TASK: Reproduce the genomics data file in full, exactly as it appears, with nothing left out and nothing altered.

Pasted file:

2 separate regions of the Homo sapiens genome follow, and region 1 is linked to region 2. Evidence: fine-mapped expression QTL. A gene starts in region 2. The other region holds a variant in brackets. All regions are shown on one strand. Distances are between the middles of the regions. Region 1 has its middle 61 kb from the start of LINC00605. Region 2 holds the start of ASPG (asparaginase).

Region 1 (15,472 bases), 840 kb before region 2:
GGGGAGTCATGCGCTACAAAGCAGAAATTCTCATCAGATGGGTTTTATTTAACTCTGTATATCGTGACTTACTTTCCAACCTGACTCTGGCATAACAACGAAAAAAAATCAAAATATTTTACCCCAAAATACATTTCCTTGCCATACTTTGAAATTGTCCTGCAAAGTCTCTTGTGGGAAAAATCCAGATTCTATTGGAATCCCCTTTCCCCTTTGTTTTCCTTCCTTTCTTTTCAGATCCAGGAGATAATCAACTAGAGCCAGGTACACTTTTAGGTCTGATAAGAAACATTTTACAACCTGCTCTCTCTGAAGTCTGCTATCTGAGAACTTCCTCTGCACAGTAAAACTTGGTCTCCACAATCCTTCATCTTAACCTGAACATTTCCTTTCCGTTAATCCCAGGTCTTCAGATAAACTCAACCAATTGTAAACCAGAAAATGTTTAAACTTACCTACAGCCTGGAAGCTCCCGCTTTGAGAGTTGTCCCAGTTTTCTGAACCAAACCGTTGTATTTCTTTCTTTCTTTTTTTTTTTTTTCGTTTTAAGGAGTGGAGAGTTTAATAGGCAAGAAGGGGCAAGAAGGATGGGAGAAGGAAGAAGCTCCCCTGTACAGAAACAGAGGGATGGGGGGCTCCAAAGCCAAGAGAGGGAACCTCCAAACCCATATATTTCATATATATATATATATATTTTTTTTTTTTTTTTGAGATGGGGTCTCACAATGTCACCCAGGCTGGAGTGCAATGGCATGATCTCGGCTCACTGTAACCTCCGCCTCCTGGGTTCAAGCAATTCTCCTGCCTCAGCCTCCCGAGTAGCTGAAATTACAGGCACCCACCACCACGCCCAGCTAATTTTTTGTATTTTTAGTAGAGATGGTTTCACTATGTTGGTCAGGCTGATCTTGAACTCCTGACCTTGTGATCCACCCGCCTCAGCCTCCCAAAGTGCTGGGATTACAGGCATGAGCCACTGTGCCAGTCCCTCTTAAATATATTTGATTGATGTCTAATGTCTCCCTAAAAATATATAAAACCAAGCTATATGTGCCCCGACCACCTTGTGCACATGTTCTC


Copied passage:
2 separate regions of the Homo sapiens genome follow, and region 1 is linked to region 2. Evidence: fine-mapped expression QTL. A gene starts in region 2. The other region holds a variant in brackets. All regions are shown on one strand. Distances are between the middles of the regions. Region 1 has its middle 61 kb from the start of LINC00605. Region 2 holds the start of ASPG (asparaginase).

Region 1 (15,472 bases), 840 kb before region 2:
GGGGAGTCATGCGCTACAAAGCAGAAATTCTCATCAGATGGGTTTTATTTAACTCTGTATATCGTGACTTACTTTCCAACCTGACTCTGGCATAACAACGAAAAAAAATCAAAATATTTTACCCCAAAATACATTTCCTTGCCATACTTTGAAATTGTCCTGCAAAGTCTCTTGTGGGAAAAATCCAGATTCTATTGGAATCCCCTTTCCCCTTTGTTTTCCTTCCTTTCTTTTCAGATCCAGGAGATAATCAACTAGAGCCAGGTACACTTTTAGGTCTGATAAGAAACATTTTACAACCTGCTCTCTCTGAAGTCTGCTATCTGAGAACTTCCTCTGCACAGTAAAACTTGGTCTCCACAATCCTTCATCTTAACCTGAACATTTCCTTTCCGTTAATCCCAGGTCTTCAGATAAACTCAACCAATTGTAAACCAGAAAATGTTTAAACTTACCTACAGCCTGGAAGCTCCCGCTTTGAGAGTTGTCCCAGTTTTCTGAACCAAACCGTTGTATTTCTTTCTTTCTTTTTTTTTTTTTTCGTTTTAAGGAGTGGAGAGTTTAATAGGCAAGAAGGGGCAAGAAGGATGGGAGAAGGAAGAAGCTCCCCTGTACAGAAACAGAGGGATGGGGGGCTCCAAAGCCAAGAGAGGGAACCTCCAAACCCATATATTTCATATATATATATATATATTTTTTTTTTTTTTTTGAGATGGGGTCTCACAATGTCACCCAGGCTGGAGTGCAATGGCATGATCTCGGCTCACTGTAACCTCCGCCTCCTGGGTTCAAGCAATTCTCCTGCCTCAGCCTCCCGAGTAGCTGAAATTACAGGCACCCACCACCACGCCCAGCTAATTTTTTGTATTTTTAGTAGAGATGGTTTCACTATGTTGGTCAGGCTGATCTTGAACTCCTGACCTTGTGATCCACCCGCCTCAGCCTCCCAAAGTGCTGGGATTACAGGCATGAGCCACTGTGCCAGTCCCTCTTAAATATATTTGATTGATGTCTAATGTCTCCCTAAAAATATATAAAACCAAGCTATATGTGCCCCGACCACCTTGTGCACATGTTCTC